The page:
What makes the lights go on?

Amruth By Amruth, 31st Dec 2010 | Follow this author | RSS Feed | Short URL http://nut.bz/246.a.ew/
Posted in Wikinut>Guides>Science>Energy

When you turn on a light switch in the house, a light comes on. The bulb lights up because it is connected to an electric current. What is it?

What makes the lights go on?

When you turn on a light switch in the house, a light comes on. The bulb lights up because it is connected to an electric current. The electricity is supplied by a system of cables called the national grid. The advantage of a national system is that when the supply runs low in one region, it can be supplemented by power from another region. All Western Europe will soon belong to the same system.
Most of the power lines are carried by steel pylons, which are spread out across the country­side like alien giants. Some cables are laid underground.
Electricity is generated in power stations, where large amounts of fuel are needed to drive the generators. In Britain, the largest source of energy for power stations is from coal, and the second largest is oil. They share one drawback. They are fossil fuels, formed in the Earth over millions of years. They cannot be replaced and will one day run out.
In Norway nearly all electricity comes from hydro-electric power stations. They use the power of Norway's many fast-flowing rivers ('hydro' means water). But few countries can generate much electricity in this way.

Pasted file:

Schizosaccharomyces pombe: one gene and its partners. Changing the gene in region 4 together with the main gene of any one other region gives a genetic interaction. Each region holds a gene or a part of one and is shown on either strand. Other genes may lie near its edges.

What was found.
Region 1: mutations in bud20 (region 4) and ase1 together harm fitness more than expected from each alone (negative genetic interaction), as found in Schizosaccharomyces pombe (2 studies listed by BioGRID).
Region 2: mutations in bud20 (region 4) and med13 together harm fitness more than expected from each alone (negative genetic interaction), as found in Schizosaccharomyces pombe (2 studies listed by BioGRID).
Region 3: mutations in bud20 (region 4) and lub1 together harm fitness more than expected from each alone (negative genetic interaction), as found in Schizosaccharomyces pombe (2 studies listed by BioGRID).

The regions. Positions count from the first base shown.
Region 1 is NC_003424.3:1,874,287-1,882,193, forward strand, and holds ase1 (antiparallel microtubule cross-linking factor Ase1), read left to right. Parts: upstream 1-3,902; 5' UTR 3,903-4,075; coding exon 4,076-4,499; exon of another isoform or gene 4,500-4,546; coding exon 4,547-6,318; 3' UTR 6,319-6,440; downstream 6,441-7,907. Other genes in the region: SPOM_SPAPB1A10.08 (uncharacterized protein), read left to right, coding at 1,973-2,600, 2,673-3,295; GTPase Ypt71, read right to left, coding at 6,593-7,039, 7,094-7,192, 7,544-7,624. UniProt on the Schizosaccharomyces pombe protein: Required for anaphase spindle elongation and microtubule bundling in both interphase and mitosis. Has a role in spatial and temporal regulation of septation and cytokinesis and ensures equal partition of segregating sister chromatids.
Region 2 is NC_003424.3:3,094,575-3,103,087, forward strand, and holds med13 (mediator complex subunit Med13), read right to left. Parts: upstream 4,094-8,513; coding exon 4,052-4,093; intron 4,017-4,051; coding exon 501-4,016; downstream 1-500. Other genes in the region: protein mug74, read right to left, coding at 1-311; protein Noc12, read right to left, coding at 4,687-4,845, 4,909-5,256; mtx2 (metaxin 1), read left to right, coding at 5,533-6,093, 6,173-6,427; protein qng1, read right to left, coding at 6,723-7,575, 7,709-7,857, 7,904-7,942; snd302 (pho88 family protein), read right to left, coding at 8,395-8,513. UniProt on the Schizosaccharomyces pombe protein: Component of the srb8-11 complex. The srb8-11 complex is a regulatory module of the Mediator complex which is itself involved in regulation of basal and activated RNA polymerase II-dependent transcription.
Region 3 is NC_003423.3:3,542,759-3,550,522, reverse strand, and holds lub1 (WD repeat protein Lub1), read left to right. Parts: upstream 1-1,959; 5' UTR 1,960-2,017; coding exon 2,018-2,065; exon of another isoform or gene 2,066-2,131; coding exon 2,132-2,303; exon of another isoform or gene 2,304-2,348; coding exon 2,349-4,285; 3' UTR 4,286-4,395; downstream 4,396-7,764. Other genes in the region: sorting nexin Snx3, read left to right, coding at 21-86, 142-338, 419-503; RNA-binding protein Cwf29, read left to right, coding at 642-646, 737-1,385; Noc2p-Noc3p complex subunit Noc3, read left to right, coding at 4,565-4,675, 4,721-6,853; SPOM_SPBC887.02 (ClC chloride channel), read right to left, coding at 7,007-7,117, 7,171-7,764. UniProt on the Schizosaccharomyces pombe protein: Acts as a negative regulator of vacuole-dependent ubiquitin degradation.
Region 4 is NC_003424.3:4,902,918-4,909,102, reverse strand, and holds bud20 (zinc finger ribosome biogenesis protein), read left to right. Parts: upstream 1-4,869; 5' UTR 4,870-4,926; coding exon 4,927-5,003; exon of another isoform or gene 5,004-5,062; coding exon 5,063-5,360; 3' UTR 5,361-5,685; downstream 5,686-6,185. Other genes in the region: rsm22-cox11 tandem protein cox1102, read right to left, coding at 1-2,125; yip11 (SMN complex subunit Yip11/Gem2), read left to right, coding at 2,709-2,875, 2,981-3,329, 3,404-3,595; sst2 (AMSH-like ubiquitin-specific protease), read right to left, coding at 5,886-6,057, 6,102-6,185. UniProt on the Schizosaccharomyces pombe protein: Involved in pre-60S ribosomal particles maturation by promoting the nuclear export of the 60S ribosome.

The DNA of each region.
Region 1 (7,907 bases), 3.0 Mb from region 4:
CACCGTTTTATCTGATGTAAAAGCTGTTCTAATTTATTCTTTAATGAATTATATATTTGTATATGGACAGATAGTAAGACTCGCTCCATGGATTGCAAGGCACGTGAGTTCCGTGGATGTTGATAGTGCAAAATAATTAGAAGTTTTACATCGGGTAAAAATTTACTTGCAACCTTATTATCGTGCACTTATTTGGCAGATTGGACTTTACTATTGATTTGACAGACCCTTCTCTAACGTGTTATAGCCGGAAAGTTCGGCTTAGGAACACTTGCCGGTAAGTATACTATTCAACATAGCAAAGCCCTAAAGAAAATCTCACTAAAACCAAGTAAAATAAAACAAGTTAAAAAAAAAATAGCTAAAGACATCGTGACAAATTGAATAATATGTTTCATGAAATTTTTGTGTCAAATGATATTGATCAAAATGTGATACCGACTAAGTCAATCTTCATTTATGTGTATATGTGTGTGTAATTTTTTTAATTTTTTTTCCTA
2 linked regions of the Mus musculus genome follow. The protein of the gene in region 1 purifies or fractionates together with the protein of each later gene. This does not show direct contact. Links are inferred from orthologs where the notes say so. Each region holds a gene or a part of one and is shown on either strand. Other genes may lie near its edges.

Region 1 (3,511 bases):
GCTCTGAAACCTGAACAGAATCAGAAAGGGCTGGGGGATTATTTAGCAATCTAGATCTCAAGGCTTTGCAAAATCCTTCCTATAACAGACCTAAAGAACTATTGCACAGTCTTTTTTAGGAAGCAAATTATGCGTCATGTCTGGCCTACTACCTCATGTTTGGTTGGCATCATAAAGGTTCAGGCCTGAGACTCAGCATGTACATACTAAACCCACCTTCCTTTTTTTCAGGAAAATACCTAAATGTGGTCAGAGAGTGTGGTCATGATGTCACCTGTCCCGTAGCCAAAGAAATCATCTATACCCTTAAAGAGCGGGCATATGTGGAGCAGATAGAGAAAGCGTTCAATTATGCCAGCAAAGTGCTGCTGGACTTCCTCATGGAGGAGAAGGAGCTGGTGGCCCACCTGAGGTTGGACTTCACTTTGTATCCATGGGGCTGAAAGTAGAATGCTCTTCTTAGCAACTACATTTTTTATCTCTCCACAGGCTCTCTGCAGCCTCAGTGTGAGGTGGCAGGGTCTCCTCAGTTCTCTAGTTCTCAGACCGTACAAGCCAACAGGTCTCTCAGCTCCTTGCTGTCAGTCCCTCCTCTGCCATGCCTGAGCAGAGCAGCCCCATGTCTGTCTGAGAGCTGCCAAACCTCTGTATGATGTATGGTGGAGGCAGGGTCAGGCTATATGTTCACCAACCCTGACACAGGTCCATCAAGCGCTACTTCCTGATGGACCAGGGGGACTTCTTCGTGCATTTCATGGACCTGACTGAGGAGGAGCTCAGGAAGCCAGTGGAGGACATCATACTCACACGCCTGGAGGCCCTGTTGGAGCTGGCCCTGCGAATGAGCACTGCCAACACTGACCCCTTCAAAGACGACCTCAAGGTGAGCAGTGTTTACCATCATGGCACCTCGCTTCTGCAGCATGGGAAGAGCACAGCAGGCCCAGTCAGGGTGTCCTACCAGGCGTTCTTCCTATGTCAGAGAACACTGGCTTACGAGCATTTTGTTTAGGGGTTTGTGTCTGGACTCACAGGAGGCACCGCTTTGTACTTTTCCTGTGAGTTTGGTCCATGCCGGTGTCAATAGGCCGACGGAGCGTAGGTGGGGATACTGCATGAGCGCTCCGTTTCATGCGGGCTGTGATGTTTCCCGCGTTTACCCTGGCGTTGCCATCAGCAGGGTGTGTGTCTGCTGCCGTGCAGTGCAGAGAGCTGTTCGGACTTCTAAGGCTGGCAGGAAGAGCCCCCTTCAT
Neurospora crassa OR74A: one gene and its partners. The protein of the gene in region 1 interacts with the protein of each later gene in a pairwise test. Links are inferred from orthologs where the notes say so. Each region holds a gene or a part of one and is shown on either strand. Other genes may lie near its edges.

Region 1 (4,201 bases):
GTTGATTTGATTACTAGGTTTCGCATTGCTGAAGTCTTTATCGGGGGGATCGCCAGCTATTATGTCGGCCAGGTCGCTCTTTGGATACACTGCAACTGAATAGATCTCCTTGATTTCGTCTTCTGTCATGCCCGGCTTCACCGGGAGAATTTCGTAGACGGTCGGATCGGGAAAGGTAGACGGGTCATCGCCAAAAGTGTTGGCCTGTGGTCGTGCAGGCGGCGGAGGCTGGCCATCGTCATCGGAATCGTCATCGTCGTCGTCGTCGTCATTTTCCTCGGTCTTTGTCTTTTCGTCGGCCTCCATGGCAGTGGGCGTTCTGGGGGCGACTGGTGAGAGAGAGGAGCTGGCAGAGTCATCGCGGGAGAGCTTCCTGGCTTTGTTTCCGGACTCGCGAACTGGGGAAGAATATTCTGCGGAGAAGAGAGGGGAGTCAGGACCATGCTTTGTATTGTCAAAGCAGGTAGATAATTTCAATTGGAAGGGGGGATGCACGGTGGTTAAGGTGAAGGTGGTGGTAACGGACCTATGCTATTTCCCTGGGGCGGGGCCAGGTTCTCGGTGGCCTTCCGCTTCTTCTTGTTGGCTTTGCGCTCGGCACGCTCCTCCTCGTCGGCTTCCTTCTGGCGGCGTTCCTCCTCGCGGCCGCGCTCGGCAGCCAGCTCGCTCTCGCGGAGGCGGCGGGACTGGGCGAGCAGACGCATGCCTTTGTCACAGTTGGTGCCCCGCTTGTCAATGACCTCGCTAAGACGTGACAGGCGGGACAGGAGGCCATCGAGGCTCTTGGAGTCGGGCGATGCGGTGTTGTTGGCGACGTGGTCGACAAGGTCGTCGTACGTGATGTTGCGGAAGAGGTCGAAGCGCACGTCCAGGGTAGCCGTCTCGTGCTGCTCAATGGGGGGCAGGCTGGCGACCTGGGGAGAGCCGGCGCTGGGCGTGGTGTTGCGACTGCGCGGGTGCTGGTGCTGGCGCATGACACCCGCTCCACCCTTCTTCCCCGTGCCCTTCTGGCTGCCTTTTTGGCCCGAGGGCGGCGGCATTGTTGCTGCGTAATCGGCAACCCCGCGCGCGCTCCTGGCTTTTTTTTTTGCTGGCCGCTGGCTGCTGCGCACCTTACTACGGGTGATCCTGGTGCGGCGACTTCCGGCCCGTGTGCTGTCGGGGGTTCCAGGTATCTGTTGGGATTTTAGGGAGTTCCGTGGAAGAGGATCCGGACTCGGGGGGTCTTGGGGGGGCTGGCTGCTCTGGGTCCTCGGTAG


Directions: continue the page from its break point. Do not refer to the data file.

A small amount of our electricity already comes from nuclear power stations. Many people are frightened of nuclear power because it makes use of a very dangerous process and, if an accident happened, thousands of people could be killed by radiation. However, nuclear power seems to be the main solution to the energy problems of the future.

Tags

Electric, Electricity, Electronic, Energy, Hydro Electric Powerplant, Hydrogen Fuel, Norway, Nuclear, Nuclear Energy, Nuclear Explosion, Nuclear Physics, Nuclear Power, Nuclear Powerplant

Meet the author

author avatar Amruth
I'm a writer. I'm good at writing. I'm writing for money. And I'm providing you a lot of information.

Share this page

moderator Mark Gordon Brown moderated this page.
If you have any complaints about this content, please let us know

Comments

Add a comment
Username
Can't login?
Password